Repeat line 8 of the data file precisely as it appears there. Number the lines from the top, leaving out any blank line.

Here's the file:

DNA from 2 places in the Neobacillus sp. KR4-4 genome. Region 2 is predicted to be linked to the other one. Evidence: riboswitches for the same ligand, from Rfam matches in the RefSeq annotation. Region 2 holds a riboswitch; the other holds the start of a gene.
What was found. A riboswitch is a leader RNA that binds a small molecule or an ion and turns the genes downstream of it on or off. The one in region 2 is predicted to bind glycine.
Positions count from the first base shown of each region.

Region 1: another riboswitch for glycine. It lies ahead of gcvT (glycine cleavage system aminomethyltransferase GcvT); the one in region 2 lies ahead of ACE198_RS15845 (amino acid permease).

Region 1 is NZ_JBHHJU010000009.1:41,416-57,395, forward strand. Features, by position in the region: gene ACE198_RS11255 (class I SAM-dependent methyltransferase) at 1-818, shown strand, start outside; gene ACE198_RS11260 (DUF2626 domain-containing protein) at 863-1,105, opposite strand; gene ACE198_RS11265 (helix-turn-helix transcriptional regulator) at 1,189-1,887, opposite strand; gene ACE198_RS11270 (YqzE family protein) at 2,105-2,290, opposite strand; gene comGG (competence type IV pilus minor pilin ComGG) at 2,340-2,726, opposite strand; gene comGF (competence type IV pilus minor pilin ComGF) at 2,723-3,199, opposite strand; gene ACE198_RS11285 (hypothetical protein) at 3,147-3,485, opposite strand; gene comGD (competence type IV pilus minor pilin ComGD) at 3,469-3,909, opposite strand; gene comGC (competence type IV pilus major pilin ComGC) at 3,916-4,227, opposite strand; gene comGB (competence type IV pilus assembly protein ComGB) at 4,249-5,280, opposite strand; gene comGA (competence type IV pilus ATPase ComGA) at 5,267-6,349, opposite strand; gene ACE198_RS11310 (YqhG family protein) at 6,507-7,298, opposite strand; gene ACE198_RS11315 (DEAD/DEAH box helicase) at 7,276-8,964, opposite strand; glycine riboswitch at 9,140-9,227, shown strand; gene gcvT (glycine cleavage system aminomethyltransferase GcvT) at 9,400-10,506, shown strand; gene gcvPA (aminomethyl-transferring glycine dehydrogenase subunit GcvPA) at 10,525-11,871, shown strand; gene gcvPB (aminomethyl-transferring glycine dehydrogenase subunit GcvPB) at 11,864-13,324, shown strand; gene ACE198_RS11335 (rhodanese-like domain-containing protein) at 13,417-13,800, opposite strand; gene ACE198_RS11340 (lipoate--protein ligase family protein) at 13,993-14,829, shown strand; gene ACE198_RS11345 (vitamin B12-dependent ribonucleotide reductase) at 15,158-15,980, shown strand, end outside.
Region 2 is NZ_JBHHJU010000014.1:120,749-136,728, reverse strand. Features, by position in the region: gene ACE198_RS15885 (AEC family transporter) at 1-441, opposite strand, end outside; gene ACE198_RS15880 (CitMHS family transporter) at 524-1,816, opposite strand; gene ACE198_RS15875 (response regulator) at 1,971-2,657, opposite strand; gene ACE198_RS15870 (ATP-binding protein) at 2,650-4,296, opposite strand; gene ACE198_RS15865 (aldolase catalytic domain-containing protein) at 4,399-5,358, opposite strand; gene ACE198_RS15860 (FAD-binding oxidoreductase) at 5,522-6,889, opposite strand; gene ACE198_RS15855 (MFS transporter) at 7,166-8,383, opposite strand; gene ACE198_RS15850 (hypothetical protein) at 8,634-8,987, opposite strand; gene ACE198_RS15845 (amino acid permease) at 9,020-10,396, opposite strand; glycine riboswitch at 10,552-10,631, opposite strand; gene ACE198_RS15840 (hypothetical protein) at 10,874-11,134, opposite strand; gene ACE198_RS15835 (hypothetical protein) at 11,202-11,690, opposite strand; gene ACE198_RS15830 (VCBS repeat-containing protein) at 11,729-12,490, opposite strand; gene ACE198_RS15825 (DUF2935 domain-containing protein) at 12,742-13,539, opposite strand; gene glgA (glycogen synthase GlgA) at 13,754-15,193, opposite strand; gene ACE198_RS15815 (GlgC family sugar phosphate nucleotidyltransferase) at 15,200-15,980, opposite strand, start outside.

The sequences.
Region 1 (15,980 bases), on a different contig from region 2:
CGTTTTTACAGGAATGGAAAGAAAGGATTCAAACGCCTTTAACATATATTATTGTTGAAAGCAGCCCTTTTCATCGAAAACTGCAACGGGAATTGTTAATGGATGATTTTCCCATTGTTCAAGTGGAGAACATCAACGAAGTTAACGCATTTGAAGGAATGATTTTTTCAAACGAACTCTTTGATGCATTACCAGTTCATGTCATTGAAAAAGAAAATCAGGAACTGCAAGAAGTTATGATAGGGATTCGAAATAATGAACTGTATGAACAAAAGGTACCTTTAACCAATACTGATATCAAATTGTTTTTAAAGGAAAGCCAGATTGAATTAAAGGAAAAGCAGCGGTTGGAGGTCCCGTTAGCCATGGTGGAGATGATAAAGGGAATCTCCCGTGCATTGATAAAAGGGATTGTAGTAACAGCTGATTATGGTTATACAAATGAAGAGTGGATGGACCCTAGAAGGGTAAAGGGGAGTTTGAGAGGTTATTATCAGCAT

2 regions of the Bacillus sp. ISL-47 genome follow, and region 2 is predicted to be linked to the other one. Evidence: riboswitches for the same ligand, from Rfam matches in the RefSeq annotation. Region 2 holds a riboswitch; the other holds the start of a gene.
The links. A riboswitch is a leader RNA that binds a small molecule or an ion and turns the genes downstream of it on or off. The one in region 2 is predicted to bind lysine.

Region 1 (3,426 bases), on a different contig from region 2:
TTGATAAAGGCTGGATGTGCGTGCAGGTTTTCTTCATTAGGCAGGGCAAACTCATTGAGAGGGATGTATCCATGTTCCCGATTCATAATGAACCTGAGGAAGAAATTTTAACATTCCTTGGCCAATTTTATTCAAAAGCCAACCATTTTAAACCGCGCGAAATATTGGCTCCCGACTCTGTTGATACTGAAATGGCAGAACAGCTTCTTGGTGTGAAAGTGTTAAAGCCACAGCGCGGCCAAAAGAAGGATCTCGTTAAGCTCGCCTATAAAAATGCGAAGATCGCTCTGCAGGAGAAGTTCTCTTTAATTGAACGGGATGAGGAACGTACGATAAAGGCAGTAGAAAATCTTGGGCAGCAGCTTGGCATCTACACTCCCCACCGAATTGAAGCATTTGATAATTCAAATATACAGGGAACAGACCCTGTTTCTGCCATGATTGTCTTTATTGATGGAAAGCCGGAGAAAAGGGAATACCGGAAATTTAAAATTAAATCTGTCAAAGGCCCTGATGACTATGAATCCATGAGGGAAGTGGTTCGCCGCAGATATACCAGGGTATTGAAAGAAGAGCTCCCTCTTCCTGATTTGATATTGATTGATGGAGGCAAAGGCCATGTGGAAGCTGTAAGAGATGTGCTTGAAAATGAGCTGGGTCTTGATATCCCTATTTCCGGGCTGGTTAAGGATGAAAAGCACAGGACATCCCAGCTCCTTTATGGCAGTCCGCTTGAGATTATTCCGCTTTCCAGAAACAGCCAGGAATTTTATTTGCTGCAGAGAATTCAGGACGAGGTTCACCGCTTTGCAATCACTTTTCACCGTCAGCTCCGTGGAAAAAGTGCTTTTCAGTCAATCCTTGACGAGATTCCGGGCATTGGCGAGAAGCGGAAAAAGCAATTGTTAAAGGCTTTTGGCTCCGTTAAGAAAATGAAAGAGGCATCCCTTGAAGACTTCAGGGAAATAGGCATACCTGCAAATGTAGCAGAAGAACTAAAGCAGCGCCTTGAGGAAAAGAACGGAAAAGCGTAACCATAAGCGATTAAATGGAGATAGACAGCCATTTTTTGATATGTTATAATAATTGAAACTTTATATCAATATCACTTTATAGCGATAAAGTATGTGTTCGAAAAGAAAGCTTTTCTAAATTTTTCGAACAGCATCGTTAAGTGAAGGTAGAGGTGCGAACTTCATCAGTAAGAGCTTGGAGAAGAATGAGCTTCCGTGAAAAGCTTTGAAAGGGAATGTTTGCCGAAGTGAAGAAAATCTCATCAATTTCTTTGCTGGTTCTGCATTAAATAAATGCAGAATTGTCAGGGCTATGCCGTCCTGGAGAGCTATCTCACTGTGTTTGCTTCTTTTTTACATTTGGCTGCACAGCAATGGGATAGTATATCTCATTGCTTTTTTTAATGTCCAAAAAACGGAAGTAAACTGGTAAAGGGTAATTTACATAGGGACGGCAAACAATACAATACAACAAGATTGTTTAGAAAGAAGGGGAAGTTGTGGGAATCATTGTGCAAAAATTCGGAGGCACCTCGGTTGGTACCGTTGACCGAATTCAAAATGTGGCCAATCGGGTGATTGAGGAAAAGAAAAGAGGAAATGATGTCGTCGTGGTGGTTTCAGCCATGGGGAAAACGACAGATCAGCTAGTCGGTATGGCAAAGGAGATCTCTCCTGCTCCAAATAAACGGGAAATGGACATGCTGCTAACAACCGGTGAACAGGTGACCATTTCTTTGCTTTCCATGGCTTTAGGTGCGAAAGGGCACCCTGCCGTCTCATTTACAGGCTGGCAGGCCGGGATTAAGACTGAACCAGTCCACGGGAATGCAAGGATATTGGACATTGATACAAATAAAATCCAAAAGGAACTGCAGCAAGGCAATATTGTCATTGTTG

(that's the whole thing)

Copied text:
Region 1 (15,980 bases), on a different contig from region 2: